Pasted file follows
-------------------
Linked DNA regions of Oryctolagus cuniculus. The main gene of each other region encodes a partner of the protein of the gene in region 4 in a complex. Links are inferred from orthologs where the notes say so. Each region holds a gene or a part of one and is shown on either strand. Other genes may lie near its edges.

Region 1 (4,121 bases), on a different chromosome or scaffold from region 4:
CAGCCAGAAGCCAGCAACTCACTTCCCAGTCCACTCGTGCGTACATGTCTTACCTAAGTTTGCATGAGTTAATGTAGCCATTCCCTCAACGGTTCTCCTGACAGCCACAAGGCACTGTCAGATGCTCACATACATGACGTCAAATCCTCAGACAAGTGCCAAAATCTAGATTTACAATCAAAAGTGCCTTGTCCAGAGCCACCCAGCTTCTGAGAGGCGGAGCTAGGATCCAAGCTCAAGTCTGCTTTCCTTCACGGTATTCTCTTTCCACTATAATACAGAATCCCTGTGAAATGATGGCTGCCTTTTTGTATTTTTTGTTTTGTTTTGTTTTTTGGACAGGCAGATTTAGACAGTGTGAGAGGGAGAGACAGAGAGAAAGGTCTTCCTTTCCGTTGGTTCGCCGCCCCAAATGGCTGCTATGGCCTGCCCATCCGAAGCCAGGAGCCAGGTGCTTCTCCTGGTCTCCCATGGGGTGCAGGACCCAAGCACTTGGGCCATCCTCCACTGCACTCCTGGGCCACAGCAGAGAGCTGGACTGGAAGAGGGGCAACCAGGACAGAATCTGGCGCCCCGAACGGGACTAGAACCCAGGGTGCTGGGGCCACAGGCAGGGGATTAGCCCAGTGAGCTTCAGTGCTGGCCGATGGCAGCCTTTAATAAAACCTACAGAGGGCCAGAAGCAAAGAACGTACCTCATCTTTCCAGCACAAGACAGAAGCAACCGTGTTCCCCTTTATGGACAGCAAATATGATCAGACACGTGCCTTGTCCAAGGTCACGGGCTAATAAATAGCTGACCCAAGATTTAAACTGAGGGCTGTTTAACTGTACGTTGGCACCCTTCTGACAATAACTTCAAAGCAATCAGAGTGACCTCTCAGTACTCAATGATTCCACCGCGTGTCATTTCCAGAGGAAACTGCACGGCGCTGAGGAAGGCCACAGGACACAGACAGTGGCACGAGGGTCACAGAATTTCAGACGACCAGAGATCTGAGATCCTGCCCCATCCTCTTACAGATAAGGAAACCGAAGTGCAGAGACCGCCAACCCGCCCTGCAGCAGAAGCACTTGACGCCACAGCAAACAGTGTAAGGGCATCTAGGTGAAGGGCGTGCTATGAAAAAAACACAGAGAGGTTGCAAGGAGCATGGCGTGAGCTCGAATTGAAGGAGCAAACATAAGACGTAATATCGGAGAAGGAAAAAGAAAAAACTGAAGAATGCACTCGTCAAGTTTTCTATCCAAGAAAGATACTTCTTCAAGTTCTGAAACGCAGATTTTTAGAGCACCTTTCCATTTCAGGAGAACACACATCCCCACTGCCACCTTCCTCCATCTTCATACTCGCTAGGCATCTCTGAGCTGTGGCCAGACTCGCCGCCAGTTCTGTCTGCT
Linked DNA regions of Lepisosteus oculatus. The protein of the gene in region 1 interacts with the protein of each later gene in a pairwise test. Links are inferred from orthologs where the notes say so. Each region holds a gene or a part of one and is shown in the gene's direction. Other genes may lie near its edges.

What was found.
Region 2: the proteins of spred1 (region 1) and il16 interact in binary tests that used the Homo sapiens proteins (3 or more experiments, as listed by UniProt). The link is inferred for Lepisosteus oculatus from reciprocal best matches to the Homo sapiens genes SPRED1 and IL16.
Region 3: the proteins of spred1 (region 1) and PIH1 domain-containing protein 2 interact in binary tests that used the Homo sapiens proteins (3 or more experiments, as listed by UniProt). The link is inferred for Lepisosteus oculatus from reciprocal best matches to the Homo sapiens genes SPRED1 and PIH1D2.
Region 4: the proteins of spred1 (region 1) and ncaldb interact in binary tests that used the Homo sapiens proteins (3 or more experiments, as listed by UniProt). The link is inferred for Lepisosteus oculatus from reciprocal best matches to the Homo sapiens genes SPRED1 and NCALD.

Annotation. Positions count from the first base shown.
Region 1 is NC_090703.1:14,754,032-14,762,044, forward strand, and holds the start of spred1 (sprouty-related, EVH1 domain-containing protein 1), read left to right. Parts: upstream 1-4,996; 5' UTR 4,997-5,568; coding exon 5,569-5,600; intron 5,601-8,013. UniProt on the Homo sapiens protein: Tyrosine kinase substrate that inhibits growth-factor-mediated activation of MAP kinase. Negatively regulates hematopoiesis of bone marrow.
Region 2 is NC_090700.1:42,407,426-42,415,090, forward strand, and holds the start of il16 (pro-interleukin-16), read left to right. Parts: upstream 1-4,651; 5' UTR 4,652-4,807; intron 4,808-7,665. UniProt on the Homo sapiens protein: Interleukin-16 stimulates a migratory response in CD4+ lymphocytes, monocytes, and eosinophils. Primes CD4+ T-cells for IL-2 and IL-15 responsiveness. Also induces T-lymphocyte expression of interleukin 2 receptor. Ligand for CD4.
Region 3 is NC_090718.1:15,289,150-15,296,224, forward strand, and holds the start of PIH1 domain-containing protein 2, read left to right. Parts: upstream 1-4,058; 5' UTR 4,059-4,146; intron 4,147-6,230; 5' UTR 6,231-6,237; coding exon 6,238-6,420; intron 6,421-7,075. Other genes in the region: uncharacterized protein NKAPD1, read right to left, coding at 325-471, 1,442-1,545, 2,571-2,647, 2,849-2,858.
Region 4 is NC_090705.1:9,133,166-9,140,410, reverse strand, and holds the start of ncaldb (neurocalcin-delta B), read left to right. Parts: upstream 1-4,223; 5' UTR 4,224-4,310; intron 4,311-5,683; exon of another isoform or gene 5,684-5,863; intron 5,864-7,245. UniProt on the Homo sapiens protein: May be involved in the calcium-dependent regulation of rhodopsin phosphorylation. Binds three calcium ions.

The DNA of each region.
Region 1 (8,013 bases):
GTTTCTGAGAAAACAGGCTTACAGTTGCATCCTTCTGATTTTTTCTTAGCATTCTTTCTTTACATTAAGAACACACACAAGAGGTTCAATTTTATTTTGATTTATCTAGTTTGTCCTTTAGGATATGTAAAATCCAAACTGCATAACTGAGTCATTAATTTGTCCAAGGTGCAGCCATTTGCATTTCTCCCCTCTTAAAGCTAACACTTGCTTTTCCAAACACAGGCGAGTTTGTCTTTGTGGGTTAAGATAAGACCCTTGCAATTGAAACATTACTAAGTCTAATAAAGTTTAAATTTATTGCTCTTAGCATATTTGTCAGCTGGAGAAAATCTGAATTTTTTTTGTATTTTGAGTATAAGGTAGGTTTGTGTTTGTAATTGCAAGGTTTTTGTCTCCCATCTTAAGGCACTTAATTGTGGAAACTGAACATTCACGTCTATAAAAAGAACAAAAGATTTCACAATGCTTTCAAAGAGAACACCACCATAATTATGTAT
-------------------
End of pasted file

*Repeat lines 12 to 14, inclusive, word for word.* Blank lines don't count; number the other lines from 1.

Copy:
Region 3 is NC_090718.1:15,289,150-15,296,224, forward strand, and holds the start of PIH1 domain-containing protein 2, read left to right. Parts: upstream 1-4,058; 5' UTR 4,059-4,146; intron 4,147-6,230; 5' UTR 6,231-6,237; coding exon 6,238-6,420; intron 6,421-7,075. Other genes in the region: uncharacterized protein NKAPD1, read right to left, coding at 325-471, 1,442-1,545, 2,571-2,647, 2,849-2,858.
Region 4 is NC_090705.1:9,133,166-9,140,410, reverse strand, and holds the start of ncaldb (neurocalcin-delta B), read left to right. Parts: upstream 1-4,223; 5' UTR 4,224-4,310; intron 4,311-5,683; exon of another isoform or gene 5,684-5,863; intron 5,864-7,245. UniProt on the Homo sapiens protein: May be involved in the calcium-dependent regulation of rhodopsin phosphorylation. Binds three calcium ions.

The DNA of each region.